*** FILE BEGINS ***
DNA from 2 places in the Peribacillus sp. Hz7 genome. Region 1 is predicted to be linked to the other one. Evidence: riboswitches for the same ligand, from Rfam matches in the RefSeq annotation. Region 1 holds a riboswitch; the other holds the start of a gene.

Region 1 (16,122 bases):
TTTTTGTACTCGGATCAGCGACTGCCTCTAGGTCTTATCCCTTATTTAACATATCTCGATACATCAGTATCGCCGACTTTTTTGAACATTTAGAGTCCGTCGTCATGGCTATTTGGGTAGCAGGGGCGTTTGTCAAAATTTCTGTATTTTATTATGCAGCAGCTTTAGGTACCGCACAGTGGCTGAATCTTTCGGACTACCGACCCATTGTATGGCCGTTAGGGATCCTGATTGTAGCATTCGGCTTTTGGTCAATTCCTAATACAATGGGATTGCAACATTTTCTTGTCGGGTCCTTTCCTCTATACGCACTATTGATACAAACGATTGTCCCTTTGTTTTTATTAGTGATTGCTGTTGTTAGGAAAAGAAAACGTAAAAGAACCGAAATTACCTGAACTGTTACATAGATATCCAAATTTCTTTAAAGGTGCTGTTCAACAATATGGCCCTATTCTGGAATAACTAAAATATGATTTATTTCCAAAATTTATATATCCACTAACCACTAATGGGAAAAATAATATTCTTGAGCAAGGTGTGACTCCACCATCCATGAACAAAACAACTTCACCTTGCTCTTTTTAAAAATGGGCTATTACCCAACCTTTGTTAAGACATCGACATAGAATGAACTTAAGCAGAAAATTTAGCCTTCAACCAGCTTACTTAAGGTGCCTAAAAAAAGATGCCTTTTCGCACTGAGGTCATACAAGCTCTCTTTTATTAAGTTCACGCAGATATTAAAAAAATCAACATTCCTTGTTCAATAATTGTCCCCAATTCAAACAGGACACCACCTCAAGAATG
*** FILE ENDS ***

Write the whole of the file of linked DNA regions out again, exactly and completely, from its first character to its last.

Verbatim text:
DNA from 2 places in the Peribacillus sp. Hz7 genome. Region 1 is predicted to be linked to the other one. Evidence: riboswitches for the same ligand, from Rfam matches in the RefSeq annotation. Region 1 holds a riboswitch; the other holds the start of a gene.

Region 1 (16,122 bases):
TTTTTGTACTCGGATCAGCGACTGCCTCTAGGTCTTATCCCTTATTTAACATATCTCGATACATCAGTATCGCCGACTTTTTTGAACATTTAGAGTCCGTCGTCATGGCTATTTGGGTAGCAGGGGCGTTTGTCAAAATTTCTGTATTTTATTATGCAGCAGCTTTAGGTACCGCACAGTGGCTGAATCTTTCGGACTACCGACCCATTGTATGGCCGTTAGGGATCCTGATTGTAGCATTCGGCTTTTGGTCAATTCCTAATACAATGGGATTGCAACATTTTCTTGTCGGGTCCTTTCCTCTATACGCACTATTGATACAAACGATTGTCCCTTTGTTTTTATTAGTGATTGCTGTTGTTAGGAAAAGAAAACGTAAAAGAACCGAAATTACCTGAACTGTTACATAGATATCCAAATTTCTTTAAAGGTGCTGTTCAACAATATGGCCCTATTCTGGAATAACTAAAATATGATTTATTTCCAAAATTTATATATCCACTAACCACTAATGGGAAAAATAATATTCTTGAGCAAGGTGTGACTCCACCATCCATGAACAAAACAACTTCACCTTGCTCTTTTTAAAAATGGGCTATTACCCAACCTTTGTTAAGACATCGACATAGAATGAACTTAAGCAGAAAATTTAGCCTTCAACCAGCTTACTTAAGGTGCCTAAAAAAAGATGCCTTTTCGCACTGAGGTCATACAAGCTCTCTTTTATTAAGTTCACGCAGATATTAAAAAAATCAACATTCCTTGTTCAATAATTGTCCCCAATTCAAACAGGACACCACCTCAAGAATG